What is a VR experience?

VR or virtual reality has had a few false starts over the decades and, while it would be unfair to hail the coming of a sci-fi holodeck, VR and its associated experiences have seemed to finally come of age.

You and your party of five paces forward into a darkened hall; the air is still, and you squint to see through the gloom. To your left is the admin lady from accounting wearing special forces combat gear with AR15. Tom from the corner desk has started firing rounds into the dark, what is he shooting at? Should I shoot too? Why hasn't the admin lady started shooting? What is going on? You're on a teamwork-building exercise and virtual reality experience in London!

While many an icebreaker and trust exercise has been belittled, they are not as frivolous as they may seem. Team building has become an investment in reducing conflicts and maximising collaboration by forming bridges and trust in a no-risk environment, which can be later utilised in the workplace. While getting the most from staff while making them feel valued and blowing off a little steam.

The events that live on in the minds of the office team are the events that are farthest from the office, such as a race day or an escape room. In these uncertain times, it has become more challenging to focus on the roles of the workplace, as the office is now separated into 20 different living rooms, spare rooms and sheds. The need for a closely integrated team, which has little to no contact is the dichotomy of remote working. With so many of the traditional team-building events unable to operate what is to be done? It is time for a virtual reality experience in London.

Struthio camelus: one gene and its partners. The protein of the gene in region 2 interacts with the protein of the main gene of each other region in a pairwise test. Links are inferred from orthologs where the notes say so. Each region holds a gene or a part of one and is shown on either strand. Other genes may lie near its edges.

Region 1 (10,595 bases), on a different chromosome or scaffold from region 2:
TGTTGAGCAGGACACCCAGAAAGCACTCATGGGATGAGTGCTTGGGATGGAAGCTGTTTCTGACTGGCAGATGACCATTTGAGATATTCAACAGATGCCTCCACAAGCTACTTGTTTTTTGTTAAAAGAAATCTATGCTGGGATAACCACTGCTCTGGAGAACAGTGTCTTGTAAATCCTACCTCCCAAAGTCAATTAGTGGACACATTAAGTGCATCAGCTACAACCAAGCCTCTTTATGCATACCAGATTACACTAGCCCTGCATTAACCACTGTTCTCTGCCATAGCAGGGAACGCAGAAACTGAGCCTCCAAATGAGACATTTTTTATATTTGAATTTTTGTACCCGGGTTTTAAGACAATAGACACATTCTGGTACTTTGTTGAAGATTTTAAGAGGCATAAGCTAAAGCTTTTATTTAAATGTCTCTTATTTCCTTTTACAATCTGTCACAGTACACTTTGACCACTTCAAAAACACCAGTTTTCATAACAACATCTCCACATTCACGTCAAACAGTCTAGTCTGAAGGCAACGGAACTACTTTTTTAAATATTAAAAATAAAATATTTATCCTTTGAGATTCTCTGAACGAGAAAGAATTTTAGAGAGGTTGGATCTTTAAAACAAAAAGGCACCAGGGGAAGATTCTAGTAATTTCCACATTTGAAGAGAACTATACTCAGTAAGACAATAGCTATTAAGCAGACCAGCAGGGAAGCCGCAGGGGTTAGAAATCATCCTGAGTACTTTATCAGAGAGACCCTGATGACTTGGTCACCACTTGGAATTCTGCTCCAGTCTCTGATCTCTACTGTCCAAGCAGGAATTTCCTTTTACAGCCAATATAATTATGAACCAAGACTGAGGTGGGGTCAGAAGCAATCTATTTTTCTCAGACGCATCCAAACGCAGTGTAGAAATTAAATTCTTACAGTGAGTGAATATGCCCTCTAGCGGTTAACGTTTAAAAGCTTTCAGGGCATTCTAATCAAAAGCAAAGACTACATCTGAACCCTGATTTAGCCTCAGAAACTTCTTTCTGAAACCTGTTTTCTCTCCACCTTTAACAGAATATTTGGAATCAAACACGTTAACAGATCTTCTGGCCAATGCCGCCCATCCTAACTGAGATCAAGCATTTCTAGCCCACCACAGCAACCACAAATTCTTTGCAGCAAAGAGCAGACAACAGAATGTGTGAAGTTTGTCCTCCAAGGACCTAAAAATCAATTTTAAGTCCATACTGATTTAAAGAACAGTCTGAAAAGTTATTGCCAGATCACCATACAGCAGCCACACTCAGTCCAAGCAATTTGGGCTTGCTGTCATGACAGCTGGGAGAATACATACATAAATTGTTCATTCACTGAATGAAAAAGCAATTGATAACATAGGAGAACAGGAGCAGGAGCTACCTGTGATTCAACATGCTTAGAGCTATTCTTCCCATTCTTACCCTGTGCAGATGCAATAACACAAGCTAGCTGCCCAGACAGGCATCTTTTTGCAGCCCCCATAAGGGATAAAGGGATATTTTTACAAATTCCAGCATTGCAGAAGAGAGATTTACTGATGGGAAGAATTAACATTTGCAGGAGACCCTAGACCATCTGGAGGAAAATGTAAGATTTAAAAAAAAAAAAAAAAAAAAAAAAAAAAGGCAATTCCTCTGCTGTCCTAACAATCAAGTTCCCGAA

The strength of virtual reality is in its flexibility and safety, both in the normal risk assessment way and in the infection control way that we are all adapting to.

The challenges of a zombie apocalypse may seem distant from the roles and duties of an administration department, but there's more overlap than meets the eye and a new dynamic to explore. The mock stress of surviving the end of the world mixed with flat leadership structures allows the team to explore problems more organically. Or, the game punishes them for poor communication, tolerating bad leaders and rewarding whatever power structures ‘get the job done’ regardless of the office hierarchy

This is a step up from artificial methods, which set problems secretly and then use surveys to assess response; these are known to generate resentment and less than truthful responses. Such artificial exercises often feel like an exam which must be passed, rather than that integrated and fun journey of learning about you and your role in the greater team.

Here at Navrtar, we provide a virtual reality experience in London that fulfils those needs. With 3 different scenarios, and in-depth introduction so no one is struggling with equipment, your team can become fully immersed in that moment.